By Cheranka Mendis
Sri Lanka Tourism under its monthly theme initiative will launch a number of programmes during the next three months which aims at attracting more foreign tourists to the country.
With expected tourist arrivals of 700, 000 for 2011, Sri Lanka Tourism hopes to achieve a 26 per cent growth per month to achieve the set targets.
According to Acting Managing Director Malraj Kiriella, from March onwards a host of activities will be implemented to take ‘Visit Sri Lanka 2011’ forward. This month two international conferences are set to be held in Sri Lanka starting with the joint meeting of United Nations World Tourism Organisation’s UNWTO Commission for East Asia and the Pacific from 24-26 March and another conference on media and tourism later in the month. The 23rd Joint Meeting of the UNWTO will see the presence of representatives and politicians from 24 countries, he said.
The media and tourism conference also to be held this month will see representatives from leading media networks such as the BBC, CNN and Deutsche TV. Kiriella told the Daily FT that as a follow up of the project, an approximate 200 foreign media personnel will be hosted by Sri Lanka in an attempt to promote the country.
“We hope to bring down 22 foreign journalists more or less within the year to promote the diversity of the country. We will take them on a tour around the country, show them the major attractions. We also hope to include a number of trade personnel in these tours as well,” Kiriella said. The initial tours are scheduled for the months of May and August.
Commemorating the Sinhala-Hindu New Year in April, Sri Lanka Tourism has requested all hotels to hold traditional New Year events and games in the presence of tourists. Furthermore three mega events will be organised in the Eastern, Central and the Southern coasts showcasing multi cultural diversity of the country. A crowd of 100-200 is expected to gather at the said places. “Our aim is to highlight the people of the country. Most of the surveys conducted by Sri Lanka Tourism shows that the people, their smiles and the hospitality is what stands out the most. Therefore, it is important for us to use that as a key tool to attract tourism,” Kirella stated.
In May, the country will wrap itself in lights and pandols and while celebrating Vesak will also celebrate the 2600 year Buddha Jayanthi. “For this, a line of Buddhist pilgrim tours and excursions have been organised. Moreover an International Buddhist Film Festival is also set to be staged,” stressed Kiriella.
In July, Sri Lanka will host an ‘Ayurveda Expo 2011,’ a mega exhibition and symposium which would highlight the aspects of yoga, meditation, food and wellness. The exhibition will be open to the public from 15-17 July at the BMICH and will be followed by one to one business meetings to increase the volume of trade and investment on local Ayurveda. A series of workshops and plenary sessions on special topics related to Ayurveda and indigenous medicine addressed by world renowned professionals will also be held under the ‘Symposium on Ayurveda and indigenous medicine.’ The event is to be organised jointly by the National Chamber of Commerce, the Sri Lanka Export Development Board and Sri Lanka Tourism.
Re–emergence of diseases could affect country’s tourism sector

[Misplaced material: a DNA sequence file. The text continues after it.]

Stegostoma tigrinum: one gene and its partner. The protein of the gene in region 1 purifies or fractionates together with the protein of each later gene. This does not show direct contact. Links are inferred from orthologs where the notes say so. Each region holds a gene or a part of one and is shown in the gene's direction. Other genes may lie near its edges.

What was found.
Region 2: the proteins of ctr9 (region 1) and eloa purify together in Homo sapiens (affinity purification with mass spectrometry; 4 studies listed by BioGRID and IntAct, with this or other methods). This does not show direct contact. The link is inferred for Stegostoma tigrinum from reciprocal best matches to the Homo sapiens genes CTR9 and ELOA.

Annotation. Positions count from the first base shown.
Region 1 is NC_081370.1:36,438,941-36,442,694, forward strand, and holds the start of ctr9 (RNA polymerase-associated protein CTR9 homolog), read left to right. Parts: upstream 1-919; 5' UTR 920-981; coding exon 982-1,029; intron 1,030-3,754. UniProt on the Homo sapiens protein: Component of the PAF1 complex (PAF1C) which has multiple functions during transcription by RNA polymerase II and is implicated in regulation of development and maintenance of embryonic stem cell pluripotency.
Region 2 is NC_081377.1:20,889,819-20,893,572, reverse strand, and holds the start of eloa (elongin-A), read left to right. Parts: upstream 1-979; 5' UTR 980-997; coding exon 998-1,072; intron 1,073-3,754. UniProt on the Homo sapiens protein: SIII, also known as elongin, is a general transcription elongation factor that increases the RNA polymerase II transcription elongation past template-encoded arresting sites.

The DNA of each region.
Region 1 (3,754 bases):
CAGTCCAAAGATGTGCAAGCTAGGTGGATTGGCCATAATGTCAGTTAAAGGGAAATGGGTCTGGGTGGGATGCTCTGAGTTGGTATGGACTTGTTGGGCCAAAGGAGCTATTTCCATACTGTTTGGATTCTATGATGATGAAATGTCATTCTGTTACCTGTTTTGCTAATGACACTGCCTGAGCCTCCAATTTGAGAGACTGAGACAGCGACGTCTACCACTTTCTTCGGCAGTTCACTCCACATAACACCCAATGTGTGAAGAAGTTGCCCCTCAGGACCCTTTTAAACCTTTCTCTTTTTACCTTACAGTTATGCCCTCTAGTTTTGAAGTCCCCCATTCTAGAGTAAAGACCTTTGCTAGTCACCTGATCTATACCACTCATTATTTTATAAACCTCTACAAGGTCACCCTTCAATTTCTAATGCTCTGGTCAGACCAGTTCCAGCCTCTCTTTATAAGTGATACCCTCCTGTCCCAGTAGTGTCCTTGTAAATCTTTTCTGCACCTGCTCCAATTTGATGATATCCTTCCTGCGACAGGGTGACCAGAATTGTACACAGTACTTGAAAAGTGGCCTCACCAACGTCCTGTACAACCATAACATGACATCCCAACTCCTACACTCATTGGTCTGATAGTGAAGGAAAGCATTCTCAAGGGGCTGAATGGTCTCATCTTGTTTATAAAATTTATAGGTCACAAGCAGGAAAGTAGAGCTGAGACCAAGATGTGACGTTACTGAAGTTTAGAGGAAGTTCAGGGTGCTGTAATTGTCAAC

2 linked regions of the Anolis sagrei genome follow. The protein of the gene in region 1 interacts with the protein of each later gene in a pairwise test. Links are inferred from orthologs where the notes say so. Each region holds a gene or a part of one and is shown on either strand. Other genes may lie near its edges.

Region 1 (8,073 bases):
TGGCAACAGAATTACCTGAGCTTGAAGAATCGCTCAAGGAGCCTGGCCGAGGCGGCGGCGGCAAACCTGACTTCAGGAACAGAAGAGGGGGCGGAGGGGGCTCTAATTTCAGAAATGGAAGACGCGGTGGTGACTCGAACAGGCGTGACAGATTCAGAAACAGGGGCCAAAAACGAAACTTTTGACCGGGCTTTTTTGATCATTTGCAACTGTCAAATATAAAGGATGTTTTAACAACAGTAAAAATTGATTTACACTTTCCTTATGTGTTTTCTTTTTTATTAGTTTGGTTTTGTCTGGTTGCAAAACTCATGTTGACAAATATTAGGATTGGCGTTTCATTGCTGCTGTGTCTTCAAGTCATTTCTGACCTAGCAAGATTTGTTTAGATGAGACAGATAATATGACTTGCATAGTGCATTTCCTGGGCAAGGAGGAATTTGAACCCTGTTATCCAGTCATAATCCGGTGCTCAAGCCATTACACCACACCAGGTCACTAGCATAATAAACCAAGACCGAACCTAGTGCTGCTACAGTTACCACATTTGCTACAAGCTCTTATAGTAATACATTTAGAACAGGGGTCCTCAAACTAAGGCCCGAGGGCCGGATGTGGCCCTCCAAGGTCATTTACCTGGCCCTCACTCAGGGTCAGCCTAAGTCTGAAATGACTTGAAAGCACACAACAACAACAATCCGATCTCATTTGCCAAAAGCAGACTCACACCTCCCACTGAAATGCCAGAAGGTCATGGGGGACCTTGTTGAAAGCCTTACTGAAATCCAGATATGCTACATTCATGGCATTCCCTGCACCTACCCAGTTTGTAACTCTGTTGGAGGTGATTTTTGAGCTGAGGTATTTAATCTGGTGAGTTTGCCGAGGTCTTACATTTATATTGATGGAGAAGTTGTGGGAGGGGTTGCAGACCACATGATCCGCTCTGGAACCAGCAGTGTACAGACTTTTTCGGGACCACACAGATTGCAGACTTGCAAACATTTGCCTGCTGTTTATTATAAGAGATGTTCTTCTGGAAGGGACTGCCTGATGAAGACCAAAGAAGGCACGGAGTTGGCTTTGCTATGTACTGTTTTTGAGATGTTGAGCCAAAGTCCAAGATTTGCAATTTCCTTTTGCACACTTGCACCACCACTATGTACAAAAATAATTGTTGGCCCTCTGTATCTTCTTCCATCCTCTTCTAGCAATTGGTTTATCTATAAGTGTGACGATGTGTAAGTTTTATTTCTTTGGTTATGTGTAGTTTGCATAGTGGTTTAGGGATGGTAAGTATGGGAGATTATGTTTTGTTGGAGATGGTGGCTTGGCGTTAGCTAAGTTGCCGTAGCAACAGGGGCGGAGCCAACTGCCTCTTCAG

By Shezna Shums
The Epidemiological National Immunisation records show that there is a decreasing trend among Sri Lankans when it comes to getting various types of immunisation vaccinations.
Assistant Epidemiologist, Epidemiological Unit, Dr. Sudath Peiries stated that this is not a good sign when it comes to the wellbeing of the people in general and will have its adverse effects on the development of the country as a whole.
Recalling the time when Sri Lanka announced cases of Influenza HINI, Dr. Peiries said that the Maldivian government had then issued a temporary travel ban so Sri Lanka.
Explaining further those similar announcements of other disease outbreaks may scare possible tourists and even cause some countries to carry travel warnings to the country.
Some of the vaccinations that are seeing a gradual decline of recipients are polio, diphtheria, rubella neo natal tetanus, and hepatitis, Japanese Encephalitis.
Dr. Peiries said that when there are no outbreaks and no signs of illnesses spreading in the country, the people may feel that the disease has ceased and question why they should vaccinate against a disease that is not prevalent or seen at the time.
“Such a no threat environment, see reducing numbers of people receiving the vaccine,” explained Dr. Peiries
However, this behaviour could be an opening of previously curtained diseases to crop up again and cause more people to suffer from these illnesses, which in turn will reflect upon the country and scare prospective visitors.
“This may create a fear psychosis and affect the country’s tourism arrivals and in turn affect the economy as well,” said Dr. Peiries,
According to the Epidemiological Unit, Immunisation vaccinations record shows high rates till recent years, and in some diseases a total eradication. However, the recent few years show a decline in immunisations records. National Immunisation records are taken from the government hospitals.
Vaccinations used by the government are the same bought by the private hospitals, and thus far there is no regulation which looks at how these immunisations are stored at private institutions.
Government hospitals and clinics follow strict storing regulations and dispensing methods.
There can be cases of adverse effects following immunisation ie: when those who have low immune systems or allergies have bad reactions to the vaccinations. This is not a problem with the vaccination per se.
The Epidemiological Unit wants to prevent the re emergence of these diseases creating awareness of the importance of vaccinations.